Warren Haynes and his wife and music industry insider Stefani Scamardo have announced a special SiriusXM Valentine’s Day program, set to span all day Thursday, February 14th on Jam_ON (Ch. 29). Scamardo is a DJ on SiriusXM’s Jam_ON during the day, as well as founder and president of Evil Teen Records and Hard Head Productions and Management.On Thursday, Warren and Stefani will check in with Lewis Black, Phil Lesh, Dave Matthews, Mike Gordon, Derek Trucks and Susan Tedeschi, Billy Gibbons, Grace Potter, and Téa Leoni to see how the talented musicians, comedians, and actors are celebrating their Valentine’s Day. The announcement notes that the industry power couple will also play their favorite love songs throughout the day.Tune in to SiriusXM’s channel 29 tomorrow, February 14th, for Warren and Stefani’s all-day “Valentine’s Day Love Set”.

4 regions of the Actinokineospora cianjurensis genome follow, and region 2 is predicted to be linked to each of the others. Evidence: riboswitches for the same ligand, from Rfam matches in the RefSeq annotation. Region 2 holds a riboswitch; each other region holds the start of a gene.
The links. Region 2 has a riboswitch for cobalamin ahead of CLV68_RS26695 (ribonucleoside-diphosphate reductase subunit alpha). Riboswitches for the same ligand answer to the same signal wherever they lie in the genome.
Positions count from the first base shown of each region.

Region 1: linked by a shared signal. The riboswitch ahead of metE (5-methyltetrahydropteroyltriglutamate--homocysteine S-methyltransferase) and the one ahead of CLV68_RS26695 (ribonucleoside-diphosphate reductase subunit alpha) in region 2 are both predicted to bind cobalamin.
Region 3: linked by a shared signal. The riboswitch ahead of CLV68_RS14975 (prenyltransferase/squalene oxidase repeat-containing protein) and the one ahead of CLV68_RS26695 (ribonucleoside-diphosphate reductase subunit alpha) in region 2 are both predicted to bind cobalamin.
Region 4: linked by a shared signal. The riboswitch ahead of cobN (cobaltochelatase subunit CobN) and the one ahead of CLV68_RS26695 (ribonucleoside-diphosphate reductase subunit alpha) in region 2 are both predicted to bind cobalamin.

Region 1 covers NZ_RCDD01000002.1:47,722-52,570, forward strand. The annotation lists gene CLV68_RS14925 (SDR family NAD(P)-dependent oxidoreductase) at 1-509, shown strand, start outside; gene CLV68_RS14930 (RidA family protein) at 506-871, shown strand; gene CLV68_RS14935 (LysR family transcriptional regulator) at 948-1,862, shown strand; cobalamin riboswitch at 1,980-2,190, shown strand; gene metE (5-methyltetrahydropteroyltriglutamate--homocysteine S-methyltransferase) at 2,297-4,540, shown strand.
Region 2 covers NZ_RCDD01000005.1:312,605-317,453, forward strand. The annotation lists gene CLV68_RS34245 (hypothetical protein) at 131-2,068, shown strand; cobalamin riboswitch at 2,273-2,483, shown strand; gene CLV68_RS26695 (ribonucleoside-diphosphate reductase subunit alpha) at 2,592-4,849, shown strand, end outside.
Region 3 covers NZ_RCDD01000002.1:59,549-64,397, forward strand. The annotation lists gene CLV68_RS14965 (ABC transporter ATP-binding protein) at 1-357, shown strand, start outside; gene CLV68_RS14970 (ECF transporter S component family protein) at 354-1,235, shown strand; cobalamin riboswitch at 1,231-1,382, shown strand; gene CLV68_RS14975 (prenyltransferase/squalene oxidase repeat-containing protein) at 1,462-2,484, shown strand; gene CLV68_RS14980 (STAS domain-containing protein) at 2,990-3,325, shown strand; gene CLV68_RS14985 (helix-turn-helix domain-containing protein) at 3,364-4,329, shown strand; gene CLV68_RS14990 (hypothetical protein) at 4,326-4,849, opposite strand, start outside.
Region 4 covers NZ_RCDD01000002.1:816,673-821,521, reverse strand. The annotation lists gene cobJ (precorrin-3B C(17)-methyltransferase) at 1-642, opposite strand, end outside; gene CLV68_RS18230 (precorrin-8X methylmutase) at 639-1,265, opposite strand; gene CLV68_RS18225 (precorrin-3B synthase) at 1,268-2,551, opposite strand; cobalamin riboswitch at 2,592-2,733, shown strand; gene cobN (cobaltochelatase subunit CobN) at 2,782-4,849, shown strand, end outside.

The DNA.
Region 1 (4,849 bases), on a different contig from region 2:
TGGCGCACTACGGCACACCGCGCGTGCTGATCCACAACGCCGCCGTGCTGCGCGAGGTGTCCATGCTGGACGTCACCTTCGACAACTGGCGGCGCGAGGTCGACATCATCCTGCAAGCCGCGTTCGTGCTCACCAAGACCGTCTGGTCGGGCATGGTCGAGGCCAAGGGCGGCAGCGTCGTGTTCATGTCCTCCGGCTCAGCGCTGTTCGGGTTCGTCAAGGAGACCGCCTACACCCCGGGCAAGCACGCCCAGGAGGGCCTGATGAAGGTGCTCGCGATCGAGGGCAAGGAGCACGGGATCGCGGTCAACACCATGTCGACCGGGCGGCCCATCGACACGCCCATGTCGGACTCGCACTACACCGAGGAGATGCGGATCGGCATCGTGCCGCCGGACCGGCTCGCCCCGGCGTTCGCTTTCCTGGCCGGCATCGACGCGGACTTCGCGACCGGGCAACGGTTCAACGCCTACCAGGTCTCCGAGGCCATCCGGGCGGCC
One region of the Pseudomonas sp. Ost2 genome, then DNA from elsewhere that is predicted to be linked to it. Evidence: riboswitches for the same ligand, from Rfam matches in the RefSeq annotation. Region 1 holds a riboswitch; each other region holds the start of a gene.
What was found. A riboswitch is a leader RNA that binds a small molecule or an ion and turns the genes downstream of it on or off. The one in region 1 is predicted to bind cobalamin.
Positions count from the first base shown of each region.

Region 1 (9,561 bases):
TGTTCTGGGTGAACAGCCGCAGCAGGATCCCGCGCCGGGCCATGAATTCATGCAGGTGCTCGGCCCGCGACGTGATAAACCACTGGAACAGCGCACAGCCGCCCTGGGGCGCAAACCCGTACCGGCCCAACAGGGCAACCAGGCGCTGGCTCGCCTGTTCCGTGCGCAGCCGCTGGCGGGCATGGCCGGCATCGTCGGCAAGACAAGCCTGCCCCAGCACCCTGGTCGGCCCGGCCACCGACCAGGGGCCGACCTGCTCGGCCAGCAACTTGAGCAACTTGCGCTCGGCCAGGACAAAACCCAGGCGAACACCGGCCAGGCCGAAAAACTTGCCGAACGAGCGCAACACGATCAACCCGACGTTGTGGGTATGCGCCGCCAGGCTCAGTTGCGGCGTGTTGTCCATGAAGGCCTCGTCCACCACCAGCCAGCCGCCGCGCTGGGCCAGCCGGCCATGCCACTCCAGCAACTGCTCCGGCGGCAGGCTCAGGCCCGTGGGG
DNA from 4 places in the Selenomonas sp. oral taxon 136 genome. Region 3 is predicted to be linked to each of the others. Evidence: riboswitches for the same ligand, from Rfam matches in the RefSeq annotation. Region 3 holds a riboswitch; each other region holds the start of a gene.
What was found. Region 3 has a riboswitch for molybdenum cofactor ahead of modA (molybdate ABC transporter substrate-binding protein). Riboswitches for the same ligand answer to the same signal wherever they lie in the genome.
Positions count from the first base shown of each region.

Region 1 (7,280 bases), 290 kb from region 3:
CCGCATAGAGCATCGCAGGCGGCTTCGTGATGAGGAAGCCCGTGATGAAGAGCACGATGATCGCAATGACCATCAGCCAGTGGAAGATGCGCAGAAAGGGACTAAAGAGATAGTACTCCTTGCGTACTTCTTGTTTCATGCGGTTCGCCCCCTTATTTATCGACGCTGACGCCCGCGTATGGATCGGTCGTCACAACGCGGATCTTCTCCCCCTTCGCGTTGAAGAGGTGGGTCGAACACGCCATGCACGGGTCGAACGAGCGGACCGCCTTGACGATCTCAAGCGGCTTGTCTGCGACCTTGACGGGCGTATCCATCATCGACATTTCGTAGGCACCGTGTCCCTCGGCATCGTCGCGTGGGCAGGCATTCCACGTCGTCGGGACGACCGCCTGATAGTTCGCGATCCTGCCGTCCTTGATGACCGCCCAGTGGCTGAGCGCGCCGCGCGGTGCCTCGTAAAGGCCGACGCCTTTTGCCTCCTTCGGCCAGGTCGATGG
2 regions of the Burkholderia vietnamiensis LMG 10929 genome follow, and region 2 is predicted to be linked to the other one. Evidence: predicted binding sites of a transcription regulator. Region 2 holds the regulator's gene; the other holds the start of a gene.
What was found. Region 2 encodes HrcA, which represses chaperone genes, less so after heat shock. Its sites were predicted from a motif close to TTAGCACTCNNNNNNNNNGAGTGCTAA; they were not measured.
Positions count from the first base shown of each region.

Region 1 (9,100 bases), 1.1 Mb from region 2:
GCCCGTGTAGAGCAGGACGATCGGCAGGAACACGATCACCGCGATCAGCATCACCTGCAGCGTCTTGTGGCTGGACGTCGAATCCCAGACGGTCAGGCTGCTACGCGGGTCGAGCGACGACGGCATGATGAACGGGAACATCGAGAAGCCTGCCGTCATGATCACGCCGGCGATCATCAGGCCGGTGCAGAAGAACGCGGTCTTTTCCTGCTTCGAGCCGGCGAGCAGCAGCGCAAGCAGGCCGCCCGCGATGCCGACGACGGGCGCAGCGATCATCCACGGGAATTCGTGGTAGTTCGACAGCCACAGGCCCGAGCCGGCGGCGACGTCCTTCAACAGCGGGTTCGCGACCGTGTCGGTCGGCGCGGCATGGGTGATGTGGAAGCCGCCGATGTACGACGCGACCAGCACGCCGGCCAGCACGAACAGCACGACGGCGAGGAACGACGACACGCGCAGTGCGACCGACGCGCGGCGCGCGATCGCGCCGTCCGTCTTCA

As workplaces have evolved, so have the workforces that use them. Several distinct worker personas have emerged, each with its own demands for specific hardware, software and services. We think it’s time your customers knew more about them.Thinking about how people work forces you to categorize them almost immediately. What’s their role? What components do they need to fulfill that role? By understanding Dell EMC’s personas, your sales team can quickly identify these different categories, helping them pick the technology that’s right for customers’ users.Thinking even deeper, you can split personas into different groups, too. Creatives and engineers are two such personas, and are the most likely to use our workstation products.EngineersDriving industry transformation, this persona uses computer-aided-design and computer-aided-manufacturing software to create products. Engineers design the products that are integral for your customers’ development, and Dell EMC has a solution for each stage of their workflow.Take the Dell Precision 7000 Series, for example, with Windows 10 Pro for Workstations. It has a dual-socket motherboard to allow for massive processing power, and it can support up to four NVIDIA Quadro or AMD Radeon graphics cards. Combine this workstation with the Dell UltraSharp monitor, and engineers get a fully immersive working experience. The same series in 2U rackmount provides a centralized workstation environment, and with that, customers can expect to get remote configuration, operating system deployment and health monitoring.Swiss engineering and research company, GKP Fassadentechnik is solving complex environmental issues with its engineering models and sees Dell EMC as a strategic partner for its increasing productivity. Read the case study in our engineer persona guide to learn more.Creatives Whether your customer is developing the latest blockbuster movie, creating an immersive virtual reality experience for a product launch, or editing 8k videos, an ISV-certified Dell Precision workstation with Microsoft Windows 10 Pro is the tool they can rely on. To bring their creations to life, however, these devices need to connect to render farms, and Dell EMC offers PowerEdge servers in an array of configurations, as well as switches to provide fast connectivity, and Isilon storage for sharing across multiple national or global sites.In our guide to creative workers, we introduce Animal Logic, an Australian animation and visual effects company behind Happy Feet, The Matrix and The Great GatsbyIt has partnered with us for the last 10 years across its bases in London, Vancouver, Sydney and California. You can find out why by downloading the guide.Our ApproachTechnology has a huge potential to help organizations transform their workplaces, and by extension, transform their people’s working lives. We believe that approaching workers as personas is a critical part of workplace transformation, providing personalized products for how employees work today and in the future.We’ll take care of the solutions, so you can take care of your customers.###Read the Creative User and Engineer guides, as well as others, here.We’ve also created related emails here, on our new Digital Marketing Platform so that your marketing teams can quickly get these guides into the hands of your customers. The guides explain how to maximise the productivity of their employees through the right choices from our end-to-end portfolio.If you don’t have access to the Digital Marketing Platform, please register here.